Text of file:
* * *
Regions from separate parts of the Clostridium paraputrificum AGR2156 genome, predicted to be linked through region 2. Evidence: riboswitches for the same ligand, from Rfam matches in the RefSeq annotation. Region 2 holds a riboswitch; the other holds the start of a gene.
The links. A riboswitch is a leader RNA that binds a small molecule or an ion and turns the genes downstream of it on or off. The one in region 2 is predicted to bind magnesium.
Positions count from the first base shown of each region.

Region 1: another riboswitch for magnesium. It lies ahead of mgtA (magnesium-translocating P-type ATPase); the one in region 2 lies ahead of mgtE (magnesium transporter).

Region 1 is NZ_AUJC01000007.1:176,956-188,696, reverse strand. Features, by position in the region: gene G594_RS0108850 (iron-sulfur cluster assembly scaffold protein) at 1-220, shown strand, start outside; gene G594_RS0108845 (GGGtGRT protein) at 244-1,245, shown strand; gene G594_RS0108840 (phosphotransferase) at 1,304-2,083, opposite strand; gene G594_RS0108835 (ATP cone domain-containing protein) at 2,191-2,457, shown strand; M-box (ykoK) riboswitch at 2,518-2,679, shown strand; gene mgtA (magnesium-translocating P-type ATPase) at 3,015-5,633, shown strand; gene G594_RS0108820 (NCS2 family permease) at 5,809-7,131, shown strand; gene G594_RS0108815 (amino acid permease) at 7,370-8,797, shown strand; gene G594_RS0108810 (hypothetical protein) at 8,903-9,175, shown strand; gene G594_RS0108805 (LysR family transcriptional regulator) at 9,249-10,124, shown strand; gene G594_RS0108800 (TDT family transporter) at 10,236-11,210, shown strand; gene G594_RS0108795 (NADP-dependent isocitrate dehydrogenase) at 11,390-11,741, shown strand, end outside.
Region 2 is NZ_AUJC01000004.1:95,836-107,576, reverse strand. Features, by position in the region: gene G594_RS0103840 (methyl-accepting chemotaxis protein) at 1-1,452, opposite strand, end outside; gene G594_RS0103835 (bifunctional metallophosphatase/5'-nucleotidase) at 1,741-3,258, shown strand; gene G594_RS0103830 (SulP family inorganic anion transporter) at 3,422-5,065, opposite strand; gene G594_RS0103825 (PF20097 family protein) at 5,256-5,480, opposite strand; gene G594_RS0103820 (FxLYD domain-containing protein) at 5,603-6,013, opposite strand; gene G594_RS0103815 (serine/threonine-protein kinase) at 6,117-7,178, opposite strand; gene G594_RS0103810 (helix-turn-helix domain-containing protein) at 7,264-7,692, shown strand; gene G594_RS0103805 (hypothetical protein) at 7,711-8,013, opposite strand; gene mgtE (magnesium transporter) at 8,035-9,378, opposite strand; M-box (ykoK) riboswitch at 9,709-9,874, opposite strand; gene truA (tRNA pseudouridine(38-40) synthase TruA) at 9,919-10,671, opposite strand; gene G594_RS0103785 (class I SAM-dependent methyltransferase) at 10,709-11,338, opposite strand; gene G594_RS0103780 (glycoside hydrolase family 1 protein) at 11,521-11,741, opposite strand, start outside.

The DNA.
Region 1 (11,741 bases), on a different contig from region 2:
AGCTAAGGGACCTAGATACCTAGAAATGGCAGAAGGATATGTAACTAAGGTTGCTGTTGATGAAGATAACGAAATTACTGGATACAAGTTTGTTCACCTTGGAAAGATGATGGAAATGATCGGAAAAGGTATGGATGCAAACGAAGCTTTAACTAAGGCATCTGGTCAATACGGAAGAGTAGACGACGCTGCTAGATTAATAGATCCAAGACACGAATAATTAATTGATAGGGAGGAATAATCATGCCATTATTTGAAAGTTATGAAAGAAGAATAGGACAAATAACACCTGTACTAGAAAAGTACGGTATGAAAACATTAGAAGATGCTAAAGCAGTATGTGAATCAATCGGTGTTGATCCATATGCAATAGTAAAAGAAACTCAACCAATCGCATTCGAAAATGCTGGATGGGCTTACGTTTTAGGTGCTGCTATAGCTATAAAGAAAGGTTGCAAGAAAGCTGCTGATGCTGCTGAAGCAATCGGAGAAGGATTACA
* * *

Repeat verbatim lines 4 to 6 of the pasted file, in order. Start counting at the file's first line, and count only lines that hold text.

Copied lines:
Region 1: another riboswitch for magnesium. It lies ahead of mgtA (magnesium-translocating P-type ATPase); the one in region 2 lies ahead of mgtE (magnesium transporter).

Region 1 is NZ_AUJC01000007.1:176,956-188,696, reverse strand. Features, by position in the region: gene G594_RS0108850 (iron-sulfur cluster assembly scaffold protein) at 1-220, shown strand, start outside; gene G594_RS0108845 (GGGtGRT protein) at 244-1,245, shown strand; gene G594_RS0108840 (phosphotransferase) at 1,304-2,083, opposite strand; gene G594_RS0108835 (ATP cone domain-containing protein) at 2,191-2,457, shown strand; M-box (ykoK) riboswitch at 2,518-2,679, shown strand; gene mgtA (magnesium-translocating P-type ATPase) at 3,015-5,633, shown strand; gene G594_RS0108820 (NCS2 family permease) at 5,809-7,131, shown strand; gene G594_RS0108815 (amino acid permease) at 7,370-8,797, shown strand; gene G594_RS0108810 (hypothetical protein) at 8,903-9,175, shown strand; gene G594_RS0108805 (LysR family transcriptional regulator) at 9,249-10,124, shown strand; gene G594_RS0108800 (TDT family transporter) at 10,236-11,210, shown strand; gene G594_RS0108795 (NADP-dependent isocitrate dehydrogenase) at 11,390-11,741, shown strand, end outside.
Region 2 is NZ_AUJC01000004.1:95,836-107,576, reverse strand. Features, by position in the region: gene G594_RS0103840 (methyl-accepting chemotaxis protein) at 1-1,452, opposite strand, end outside; gene G594_RS0103835 (bifunctional metallophosphatase/5'-nucleotidase) at 1,741-3,258, shown strand; gene G594_RS0103830 (SulP family inorganic anion transporter) at 3,422-5,065, opposite strand; gene G594_RS0103825 (PF20097 family protein) at 5,256-5,480, opposite strand; gene G594_RS0103820 (FxLYD domain-containing protein) at 5,603-6,013, opposite strand; gene G594_RS0103815 (serine/threonine-protein kinase) at 6,117-7,178, opposite strand; gene G594_RS0103810 (helix-turn-helix domain-containing protein) at 7,264-7,692, shown strand; gene G594_RS0103805 (hypothetical protein) at 7,711-8,013, opposite strand; gene mgtE (magnesium transporter) at 8,035-9,378, opposite strand; M-box (ykoK) riboswitch at 9,709-9,874, opposite strand; gene truA (tRNA pseudouridine(38-40) synthase TruA) at 9,919-10,671, opposite strand; gene G594_RS0103785 (class I SAM-dependent methyltransferase) at 10,709-11,338, opposite strand; gene G594_RS0103780 (glycoside hydrolase family 1 protein) at 11,521-11,741, opposite strand, start outside.